Submitted by Nisha on Fri, 2018-07-06 19:05
The Man Booker Prize celebrated its golden anniversary on Thursday with a suitably gilded event. The Duchess of Cornwall, a key supporter of both the prize and its charitable work in schools and prisons, invited some 250 of her closest Man Booker friends to Buckingham Palace for drinks and nibbles – or rather champagne and canapés. Guests raised a glass to the prize's health in the majestic cream and gold-leaf room usually reserved for the doling out of knighthoods and other gongs. Since winning the Man Booker is the literary equivalent of being elected a member of the Order of the Garter (although admittedly there are only 24 members of that super-select order and some 32 extant Man Booker winners) the setting seemed entirely appropriate.
Among those present were no fewer than 11former Man Booker victors, ranging from V.S. Naipaul –winner in the prize's third year, 1971 – to the 2016's Paul Beatty, by way of Julian Barnes and Howard Jacobson, Eleanor Catton (fresh in from New Zealand) and double-winner Peter Carey. Mercifully perhaps, as part of Palace security, all mobile phones had been left in the cloakroom so there was no temptation to take selfies among these global heavyweights.
The fact that so many former winners made it to London is testament both to their affection for the prize and an acknowledgement of the transformative effect it had on all their careers. The occasion was memorialised by a team photo of the Man Booker winners team. They instinctively adopted poses uncannily like those of football teams at the World Cup. Should some enterprising tech geek photoshop a football into the picture the Man Booker First 11 would not look out of place in Russia.
It's coming home for either V.S. Naipaul, Penelope Lively, Michael Ondaatje, Hilary Mantel or George Saunders. One of them will be raising a trophy of their own on Sunday evening when the winner of the Golden Man Booker Prize – the public's choice of the best Man Booker book of the past 50 years – is announced at the culminating event of the prize's 50th birthday celebratory weekend at London's South Bank.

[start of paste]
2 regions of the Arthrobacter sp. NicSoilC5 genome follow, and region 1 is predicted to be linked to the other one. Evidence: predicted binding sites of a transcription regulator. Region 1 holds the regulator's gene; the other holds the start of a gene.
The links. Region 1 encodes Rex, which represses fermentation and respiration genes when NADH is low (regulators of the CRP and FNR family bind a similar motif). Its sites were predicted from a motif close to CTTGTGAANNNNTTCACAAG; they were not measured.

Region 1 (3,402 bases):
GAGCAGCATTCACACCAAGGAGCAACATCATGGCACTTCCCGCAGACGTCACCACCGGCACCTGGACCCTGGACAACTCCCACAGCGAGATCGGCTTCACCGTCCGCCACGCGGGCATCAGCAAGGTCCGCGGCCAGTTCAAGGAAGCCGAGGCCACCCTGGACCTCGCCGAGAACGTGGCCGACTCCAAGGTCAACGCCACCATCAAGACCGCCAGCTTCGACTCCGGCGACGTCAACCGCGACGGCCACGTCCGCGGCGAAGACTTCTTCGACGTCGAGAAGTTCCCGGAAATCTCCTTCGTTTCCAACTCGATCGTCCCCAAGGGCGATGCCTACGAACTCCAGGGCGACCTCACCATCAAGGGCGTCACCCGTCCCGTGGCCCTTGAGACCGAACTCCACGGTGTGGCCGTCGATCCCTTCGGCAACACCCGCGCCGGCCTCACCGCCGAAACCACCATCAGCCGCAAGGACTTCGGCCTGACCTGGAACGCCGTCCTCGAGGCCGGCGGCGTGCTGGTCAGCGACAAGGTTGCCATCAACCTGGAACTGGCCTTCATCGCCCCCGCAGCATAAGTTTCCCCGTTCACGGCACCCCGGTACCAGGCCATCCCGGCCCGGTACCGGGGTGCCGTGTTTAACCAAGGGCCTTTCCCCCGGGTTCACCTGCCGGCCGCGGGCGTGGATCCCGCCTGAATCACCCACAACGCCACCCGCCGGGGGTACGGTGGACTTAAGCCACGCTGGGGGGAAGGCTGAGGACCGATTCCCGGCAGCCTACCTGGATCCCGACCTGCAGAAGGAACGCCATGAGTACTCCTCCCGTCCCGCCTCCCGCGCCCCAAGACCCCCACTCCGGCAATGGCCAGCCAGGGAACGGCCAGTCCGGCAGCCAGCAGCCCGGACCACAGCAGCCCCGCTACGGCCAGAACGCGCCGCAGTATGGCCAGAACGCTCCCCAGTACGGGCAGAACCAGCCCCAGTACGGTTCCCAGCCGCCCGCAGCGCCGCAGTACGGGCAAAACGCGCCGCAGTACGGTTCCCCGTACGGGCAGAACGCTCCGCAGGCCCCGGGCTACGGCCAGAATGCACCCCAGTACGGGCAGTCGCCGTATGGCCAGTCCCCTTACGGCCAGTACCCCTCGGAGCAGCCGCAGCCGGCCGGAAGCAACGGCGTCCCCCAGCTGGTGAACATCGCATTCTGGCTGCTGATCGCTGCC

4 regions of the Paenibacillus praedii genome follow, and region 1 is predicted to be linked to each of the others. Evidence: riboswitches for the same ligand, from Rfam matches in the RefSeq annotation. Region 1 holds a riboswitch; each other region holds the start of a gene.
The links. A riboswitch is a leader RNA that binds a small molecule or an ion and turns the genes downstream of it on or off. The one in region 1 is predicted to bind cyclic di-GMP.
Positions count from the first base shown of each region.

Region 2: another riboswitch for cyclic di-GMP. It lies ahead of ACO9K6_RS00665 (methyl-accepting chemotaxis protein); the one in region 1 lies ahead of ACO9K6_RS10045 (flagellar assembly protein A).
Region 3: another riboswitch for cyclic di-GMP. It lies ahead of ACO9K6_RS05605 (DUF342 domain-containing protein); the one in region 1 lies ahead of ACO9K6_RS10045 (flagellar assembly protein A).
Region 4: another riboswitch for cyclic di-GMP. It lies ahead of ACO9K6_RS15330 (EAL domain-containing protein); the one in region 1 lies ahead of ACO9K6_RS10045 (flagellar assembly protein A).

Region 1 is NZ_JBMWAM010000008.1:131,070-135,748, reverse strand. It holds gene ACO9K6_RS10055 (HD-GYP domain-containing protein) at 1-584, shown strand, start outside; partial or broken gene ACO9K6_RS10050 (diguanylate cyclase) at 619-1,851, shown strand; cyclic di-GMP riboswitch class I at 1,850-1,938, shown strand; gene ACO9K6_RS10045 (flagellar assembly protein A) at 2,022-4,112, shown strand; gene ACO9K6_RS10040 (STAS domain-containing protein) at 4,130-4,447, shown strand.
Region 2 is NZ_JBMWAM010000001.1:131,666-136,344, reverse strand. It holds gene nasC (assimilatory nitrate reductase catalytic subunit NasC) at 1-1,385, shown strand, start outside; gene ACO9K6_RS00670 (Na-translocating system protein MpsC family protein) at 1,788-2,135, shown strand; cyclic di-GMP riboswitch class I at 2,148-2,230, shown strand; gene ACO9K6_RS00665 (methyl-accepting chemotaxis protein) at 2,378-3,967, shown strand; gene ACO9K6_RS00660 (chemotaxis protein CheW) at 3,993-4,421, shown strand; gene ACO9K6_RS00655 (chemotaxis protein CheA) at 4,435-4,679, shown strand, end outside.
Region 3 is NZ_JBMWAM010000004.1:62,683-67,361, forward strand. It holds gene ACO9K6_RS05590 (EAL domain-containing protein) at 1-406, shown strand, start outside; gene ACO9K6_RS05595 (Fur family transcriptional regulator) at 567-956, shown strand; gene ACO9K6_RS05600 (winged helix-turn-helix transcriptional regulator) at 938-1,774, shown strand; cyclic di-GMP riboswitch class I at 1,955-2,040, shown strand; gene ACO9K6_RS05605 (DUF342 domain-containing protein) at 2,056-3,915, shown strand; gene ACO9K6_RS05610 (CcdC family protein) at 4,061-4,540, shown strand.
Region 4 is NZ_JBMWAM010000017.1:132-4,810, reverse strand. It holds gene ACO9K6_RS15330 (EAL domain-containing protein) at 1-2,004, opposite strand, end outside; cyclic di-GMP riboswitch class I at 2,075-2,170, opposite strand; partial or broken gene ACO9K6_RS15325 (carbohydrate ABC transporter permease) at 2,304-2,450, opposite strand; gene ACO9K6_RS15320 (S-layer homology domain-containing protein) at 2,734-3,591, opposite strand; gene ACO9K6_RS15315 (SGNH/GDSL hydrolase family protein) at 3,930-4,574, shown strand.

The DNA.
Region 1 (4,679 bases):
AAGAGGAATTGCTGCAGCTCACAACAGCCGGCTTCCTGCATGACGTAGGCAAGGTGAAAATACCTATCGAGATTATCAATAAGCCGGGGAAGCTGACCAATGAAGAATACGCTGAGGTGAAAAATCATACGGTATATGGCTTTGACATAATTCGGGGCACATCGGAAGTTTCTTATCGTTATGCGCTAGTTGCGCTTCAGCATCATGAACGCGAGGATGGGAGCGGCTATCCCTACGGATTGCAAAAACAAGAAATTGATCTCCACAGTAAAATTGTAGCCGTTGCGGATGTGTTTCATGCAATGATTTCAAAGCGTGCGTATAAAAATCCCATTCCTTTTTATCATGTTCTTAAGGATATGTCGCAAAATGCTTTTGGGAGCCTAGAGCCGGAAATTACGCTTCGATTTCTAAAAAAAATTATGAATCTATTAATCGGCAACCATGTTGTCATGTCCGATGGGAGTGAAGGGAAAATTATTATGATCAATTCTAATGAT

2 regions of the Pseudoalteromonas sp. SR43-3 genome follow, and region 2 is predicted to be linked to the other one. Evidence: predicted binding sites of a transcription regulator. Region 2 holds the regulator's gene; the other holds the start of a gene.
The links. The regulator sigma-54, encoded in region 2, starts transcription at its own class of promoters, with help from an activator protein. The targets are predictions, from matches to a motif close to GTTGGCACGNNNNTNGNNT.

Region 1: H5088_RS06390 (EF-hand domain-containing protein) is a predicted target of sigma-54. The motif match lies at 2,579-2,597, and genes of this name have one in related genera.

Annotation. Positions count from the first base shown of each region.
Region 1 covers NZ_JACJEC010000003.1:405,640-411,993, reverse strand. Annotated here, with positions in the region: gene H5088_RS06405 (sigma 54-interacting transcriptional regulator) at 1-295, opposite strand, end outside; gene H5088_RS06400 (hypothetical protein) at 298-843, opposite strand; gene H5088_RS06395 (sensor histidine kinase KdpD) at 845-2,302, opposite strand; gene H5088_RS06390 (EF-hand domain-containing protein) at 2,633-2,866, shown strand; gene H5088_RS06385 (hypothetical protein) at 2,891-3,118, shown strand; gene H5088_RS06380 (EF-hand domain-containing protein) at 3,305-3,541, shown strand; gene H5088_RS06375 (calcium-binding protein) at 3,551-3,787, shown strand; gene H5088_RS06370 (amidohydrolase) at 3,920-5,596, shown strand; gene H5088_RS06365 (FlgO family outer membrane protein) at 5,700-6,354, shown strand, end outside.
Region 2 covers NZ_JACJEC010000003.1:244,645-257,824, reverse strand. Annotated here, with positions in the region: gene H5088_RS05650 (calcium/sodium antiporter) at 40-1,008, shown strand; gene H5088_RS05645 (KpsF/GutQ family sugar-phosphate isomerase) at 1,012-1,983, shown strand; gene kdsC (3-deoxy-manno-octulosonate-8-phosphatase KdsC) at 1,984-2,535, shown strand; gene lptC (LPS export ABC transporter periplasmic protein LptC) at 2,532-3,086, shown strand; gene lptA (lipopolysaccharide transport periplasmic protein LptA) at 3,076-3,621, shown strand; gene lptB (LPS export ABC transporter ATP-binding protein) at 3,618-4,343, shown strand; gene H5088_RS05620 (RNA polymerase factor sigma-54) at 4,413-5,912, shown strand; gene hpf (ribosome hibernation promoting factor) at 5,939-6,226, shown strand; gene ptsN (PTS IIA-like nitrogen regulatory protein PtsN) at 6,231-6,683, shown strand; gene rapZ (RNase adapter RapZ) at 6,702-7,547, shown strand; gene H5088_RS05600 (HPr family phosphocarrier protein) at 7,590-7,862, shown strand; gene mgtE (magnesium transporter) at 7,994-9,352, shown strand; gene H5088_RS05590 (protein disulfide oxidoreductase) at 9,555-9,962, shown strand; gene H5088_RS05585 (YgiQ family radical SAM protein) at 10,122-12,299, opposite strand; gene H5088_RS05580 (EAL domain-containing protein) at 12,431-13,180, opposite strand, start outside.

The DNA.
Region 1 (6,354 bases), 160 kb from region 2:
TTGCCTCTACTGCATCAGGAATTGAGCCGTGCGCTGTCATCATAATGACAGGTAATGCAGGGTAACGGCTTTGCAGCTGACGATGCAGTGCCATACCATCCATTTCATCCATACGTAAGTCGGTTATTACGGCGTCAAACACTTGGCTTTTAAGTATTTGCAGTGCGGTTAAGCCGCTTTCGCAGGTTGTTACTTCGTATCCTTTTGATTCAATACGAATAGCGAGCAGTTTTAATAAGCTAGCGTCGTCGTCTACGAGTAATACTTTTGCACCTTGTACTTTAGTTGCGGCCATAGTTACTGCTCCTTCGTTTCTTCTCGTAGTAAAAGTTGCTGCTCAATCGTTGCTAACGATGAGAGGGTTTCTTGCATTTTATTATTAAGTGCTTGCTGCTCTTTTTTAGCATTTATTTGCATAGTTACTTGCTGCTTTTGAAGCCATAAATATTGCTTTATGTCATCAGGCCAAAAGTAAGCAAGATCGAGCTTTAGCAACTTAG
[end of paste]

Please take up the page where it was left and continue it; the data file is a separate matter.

So what is it actually like to be a Man Booker winner? The Guardian asked a swathe of them that question and came up with some revealing answers. Hilary Mantel said that on winning the prize “you wake up in a different world. . . your previous career is recast, and all your work re-evaluated – both in a marketing sense, and a literary sense”. She warned too that “It would be possible to spend years floating around the world showing off, and to become a professional winner instead of a professional writer. I imagine also that panic could strike.” Julian Barnes recalled that “My old friend Ian McEwan warned me a few days afterwards: 'By the way, you’ll find that from now on you’re no longer “the novelist Julian Barnes” – you’ve been transformed into “the Booker prize-winning novelist Julian Barnes”.' This has indeed proved the case, but it’s hardly much of a burden.” Margaret Atwood's memory of events snags on a faux pas: “I probably shouldn’t have said that my earliest literary influence was Beatrix Potter – however true – but as I wasn’t expecting to win, I had no speech prepared.” Howard Jacobson thinks “If there’s such a thing as a Man Booker experience I’ve drunk deep on it. Overlooked, infuriated, longlisted, shortlisted, victorious, overjoyed.” Anne Enright remembers a “cameraman lining up a shot on me and thought he was aiming at Ian McEwan, who was sitting over my left shoulder. When the announcement came, I expected a name, but the chairman of the judges read out the title of a book, and it took me a long second to realise that I had written this book.” Peter Carey had been a long-standing star by the time he won but “nothing in my previous life prepared me for what followed. I mean my body had known nothing like these apocalyptic flashbulbs, relentless probes, strobes, questions left, right and over there.” Pat Barker asked herself: “How do you react to your sudden (though short lived!) fame? Embrace it, wallow in it or run away from it as fast as you can? I ran. As soon as I could, I went home and settled down to being the unsuccessful author of the next book.” While Marlon James was “so convinced another book was the winner that right before the announcement I set off to the bathroom, only to be met by two near panicking members of the dinner staff who had run after me”. There's no such thing as a Man Booker book and no such thing as a Man Booker winning experience.